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Marketing a New Brand of Car


Not Your Parent's Car

Ten years ago, Toyota decided it needed a way to entice the younger, generation Y age group into considering their products. Instead of creating a small, zany, and more affordable Toyota product, they instead created an offshoot brand to attract this younger group of customers. This unique business move gave the next generation something they could call their own, as in "not their parent's car". The success of Scion cars is due to a great product, but more importantly, to creative marketing, pop culture and quirky image.


Generation Y Sales

Marketing to a very specific age group involves looking very closely at the age group to figure out what they value, what interests them, and what they are most likely to purchase. The age group referred to as Generation Y, or the Millennials, are typically described as those who were born anywhere from the 1980's to the year 2,000. Ten years ago, when the company introduced its first car, the eldest in this age group were only in their 30's. Most would have been out of college and settled into a career, just beginning to feel entitled to nicer things. Add to this the fact that this age group is incredibly tech savvy and the marketing plan gets even more involved. Because this age group has such a high level of access to technology and information, they read, research, and use social media to check out products and services before making any major purchase. They look for information about how a product will benefit them personally, instead of looking only at the shiny wrapping of advertising. Online purchases are no problem for this internet savvy group, and they tend to look for websites that are quick and easy to use. This Generation Y group is also very willing to share information with friends, be it good or bad information. This means that they take notice of great companies and services and share the information with their circle of friends, which in the world of the internet is ever expanding.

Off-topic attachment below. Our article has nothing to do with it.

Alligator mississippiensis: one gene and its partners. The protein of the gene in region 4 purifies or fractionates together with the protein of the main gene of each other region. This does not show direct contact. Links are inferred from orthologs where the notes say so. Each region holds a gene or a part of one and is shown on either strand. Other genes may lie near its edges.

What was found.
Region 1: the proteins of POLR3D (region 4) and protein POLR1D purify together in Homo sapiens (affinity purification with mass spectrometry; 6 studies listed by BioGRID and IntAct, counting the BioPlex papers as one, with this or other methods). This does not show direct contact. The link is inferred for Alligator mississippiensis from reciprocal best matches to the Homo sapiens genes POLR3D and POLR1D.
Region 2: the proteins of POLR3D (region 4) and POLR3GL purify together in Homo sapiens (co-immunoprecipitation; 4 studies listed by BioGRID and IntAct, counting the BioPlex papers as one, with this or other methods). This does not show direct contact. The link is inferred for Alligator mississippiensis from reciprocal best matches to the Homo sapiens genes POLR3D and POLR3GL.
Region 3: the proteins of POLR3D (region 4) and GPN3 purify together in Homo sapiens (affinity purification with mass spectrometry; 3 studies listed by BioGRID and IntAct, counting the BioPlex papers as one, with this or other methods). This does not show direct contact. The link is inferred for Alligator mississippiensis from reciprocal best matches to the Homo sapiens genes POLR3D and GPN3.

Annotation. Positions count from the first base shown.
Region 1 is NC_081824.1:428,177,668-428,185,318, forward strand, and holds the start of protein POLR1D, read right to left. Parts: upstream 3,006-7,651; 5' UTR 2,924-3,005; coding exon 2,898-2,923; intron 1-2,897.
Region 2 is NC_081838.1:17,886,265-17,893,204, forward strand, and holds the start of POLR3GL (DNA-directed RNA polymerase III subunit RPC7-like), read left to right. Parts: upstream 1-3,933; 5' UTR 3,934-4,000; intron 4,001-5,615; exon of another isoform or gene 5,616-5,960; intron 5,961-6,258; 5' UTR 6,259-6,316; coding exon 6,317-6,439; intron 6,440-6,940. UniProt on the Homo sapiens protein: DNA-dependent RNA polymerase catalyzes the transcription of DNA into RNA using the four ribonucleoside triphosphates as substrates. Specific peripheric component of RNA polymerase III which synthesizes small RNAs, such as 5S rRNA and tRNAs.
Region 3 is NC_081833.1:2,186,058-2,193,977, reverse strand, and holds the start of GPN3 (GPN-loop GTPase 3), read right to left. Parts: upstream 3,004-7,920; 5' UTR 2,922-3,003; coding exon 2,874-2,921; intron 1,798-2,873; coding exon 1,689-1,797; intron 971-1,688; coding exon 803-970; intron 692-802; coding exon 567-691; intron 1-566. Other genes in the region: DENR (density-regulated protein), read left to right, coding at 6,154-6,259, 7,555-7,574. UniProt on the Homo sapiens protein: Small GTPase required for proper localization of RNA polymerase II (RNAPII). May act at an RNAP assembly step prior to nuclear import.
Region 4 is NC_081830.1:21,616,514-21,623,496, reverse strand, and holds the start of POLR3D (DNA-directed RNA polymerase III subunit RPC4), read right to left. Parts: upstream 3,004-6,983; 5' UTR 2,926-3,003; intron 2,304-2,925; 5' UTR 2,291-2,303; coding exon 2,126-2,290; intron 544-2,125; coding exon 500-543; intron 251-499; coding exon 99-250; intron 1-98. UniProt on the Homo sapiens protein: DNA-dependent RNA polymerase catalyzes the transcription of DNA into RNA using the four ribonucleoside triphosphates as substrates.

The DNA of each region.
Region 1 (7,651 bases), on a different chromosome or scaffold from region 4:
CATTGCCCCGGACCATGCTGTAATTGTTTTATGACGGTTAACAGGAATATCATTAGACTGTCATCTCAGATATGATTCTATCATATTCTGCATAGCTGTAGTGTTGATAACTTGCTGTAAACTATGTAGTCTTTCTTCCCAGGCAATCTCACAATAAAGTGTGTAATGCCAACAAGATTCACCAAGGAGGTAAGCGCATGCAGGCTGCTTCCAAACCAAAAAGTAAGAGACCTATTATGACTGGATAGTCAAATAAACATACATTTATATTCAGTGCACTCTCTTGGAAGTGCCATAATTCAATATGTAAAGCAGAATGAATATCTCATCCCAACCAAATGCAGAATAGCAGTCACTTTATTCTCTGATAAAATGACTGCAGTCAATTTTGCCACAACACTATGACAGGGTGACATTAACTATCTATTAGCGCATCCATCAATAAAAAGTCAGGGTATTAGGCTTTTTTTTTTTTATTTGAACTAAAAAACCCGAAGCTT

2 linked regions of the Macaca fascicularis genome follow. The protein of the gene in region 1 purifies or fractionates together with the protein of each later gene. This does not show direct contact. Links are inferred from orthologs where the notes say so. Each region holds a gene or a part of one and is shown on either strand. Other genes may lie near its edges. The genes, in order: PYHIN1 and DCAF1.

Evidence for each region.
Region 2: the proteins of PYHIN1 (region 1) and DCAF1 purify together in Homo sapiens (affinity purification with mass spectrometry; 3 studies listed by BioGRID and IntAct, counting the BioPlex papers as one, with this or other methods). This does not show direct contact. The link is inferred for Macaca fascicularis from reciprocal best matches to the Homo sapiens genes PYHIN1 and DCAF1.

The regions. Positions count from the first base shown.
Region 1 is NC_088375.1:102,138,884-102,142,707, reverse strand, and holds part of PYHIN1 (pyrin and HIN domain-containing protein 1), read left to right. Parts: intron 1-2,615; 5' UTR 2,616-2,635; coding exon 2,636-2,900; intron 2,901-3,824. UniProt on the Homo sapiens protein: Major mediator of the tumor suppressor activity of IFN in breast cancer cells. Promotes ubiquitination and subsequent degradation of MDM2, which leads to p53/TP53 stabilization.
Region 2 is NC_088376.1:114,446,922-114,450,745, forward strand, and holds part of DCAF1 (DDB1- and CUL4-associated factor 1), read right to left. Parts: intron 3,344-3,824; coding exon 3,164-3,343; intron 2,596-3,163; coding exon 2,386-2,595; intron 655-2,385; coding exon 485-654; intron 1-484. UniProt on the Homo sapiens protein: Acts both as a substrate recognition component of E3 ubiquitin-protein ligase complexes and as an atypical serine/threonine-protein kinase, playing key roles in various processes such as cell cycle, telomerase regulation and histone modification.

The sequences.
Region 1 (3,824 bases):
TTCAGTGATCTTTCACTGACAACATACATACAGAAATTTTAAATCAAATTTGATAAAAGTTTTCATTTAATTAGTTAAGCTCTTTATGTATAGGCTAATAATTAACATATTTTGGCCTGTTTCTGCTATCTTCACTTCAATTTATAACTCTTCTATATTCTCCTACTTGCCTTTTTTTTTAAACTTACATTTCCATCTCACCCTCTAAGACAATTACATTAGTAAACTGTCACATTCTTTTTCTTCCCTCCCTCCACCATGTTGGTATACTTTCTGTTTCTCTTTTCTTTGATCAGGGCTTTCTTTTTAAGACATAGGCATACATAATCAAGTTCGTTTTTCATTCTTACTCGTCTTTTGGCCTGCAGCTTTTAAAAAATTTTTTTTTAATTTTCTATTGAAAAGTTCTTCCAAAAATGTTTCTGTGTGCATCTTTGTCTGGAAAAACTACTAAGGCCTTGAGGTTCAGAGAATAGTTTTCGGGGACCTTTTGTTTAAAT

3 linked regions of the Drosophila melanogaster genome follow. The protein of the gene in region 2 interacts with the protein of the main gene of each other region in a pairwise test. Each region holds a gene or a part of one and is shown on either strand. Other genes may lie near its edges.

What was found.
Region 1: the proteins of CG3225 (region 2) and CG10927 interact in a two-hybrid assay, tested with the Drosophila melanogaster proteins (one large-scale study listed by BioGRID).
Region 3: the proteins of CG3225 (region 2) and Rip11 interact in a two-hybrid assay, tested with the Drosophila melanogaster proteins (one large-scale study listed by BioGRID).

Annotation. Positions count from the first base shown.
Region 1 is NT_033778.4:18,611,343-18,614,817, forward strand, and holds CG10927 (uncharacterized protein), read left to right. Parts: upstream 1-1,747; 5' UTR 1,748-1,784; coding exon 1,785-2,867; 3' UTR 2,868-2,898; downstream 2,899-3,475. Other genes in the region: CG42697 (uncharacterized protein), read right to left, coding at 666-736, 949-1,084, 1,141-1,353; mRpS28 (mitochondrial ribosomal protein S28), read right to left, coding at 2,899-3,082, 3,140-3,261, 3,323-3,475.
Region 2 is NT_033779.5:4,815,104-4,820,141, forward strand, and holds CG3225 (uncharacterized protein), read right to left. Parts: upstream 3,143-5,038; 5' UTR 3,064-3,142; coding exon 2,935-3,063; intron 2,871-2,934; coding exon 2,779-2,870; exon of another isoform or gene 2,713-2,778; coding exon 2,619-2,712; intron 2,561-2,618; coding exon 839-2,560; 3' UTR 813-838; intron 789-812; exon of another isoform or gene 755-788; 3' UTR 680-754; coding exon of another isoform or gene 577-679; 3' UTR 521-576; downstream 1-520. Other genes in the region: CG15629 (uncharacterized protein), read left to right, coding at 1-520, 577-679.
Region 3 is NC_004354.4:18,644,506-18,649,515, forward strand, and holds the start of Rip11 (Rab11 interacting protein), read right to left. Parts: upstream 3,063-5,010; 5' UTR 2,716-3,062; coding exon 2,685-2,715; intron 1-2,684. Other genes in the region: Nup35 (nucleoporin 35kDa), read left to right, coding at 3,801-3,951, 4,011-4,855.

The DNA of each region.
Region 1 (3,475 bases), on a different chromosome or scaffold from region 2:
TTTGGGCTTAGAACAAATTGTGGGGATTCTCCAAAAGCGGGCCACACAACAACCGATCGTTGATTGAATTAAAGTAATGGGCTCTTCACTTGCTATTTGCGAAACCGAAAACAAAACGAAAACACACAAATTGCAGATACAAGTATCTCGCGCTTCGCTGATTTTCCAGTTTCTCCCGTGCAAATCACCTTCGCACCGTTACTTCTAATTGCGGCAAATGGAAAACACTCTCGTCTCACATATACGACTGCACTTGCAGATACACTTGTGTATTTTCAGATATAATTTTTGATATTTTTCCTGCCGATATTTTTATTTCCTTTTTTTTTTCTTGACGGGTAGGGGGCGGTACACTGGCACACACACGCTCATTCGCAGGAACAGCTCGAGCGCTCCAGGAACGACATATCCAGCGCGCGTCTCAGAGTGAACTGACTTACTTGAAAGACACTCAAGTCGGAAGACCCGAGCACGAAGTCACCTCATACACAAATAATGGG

How the Scion fits Generation Y

In marketing the Scion specifically to this age group, Toyota used a number of unique tools to attract attention. First, in knowing that this age group was just beginning to feel entitled to nicer things, their cars were promoted on a "you build it" platform. In giving customers the ability to easily choose features for their car, the manufacturer was, in essence, letting the customer choose the features that they felt they deserved. This marketing technique is somewhat like hanging a carrot in front of a cart horse. Once the horse notices that carrot, he may be willing to walk miles trying to get a bite of it. Consumers interested in this brand of car would tend to choose more upgraded features simply because they like the look they provide. With the group's access to the internet in a multitude of forms, a unique, easy purchase was a must. Allowing the customer the ability to plan and purchase through the website, having clear cut prices, and available add on options was a move that had not been made before in the car industry. No longer would car shoppers have to go to a physical location and endure a sales presentation that resulted in a lengthy banter over prices. Instead, they would be able to shop 100% online if they chose to. This pointed marketing strategy, added to the unique product introduced ten years ago has worked to create a product that Generation Y has made successful, not only through their purchases, but also with their wiliness to share purchase and satisfaction experiences relating to their new vehicles via social media networks.


The Scion Difference

Beyond the masterful marketing, what features have made this brand so successful? These high-quality affordable cars offer plenty of passenger and cargo room, have a small footprint that is beneficial to young urban residents, and have a funky style that sets the automobiles apart from the cars of the previous generation. Add to this great gas mileage and the ability to easily customize and upgrade and you have the recipe for a successful offshoot company tailored specifically for an age group that is ready to spend their newly earned money on things they deserve.

Related news: Toyota wants improved crash scores with midcycle facelifts

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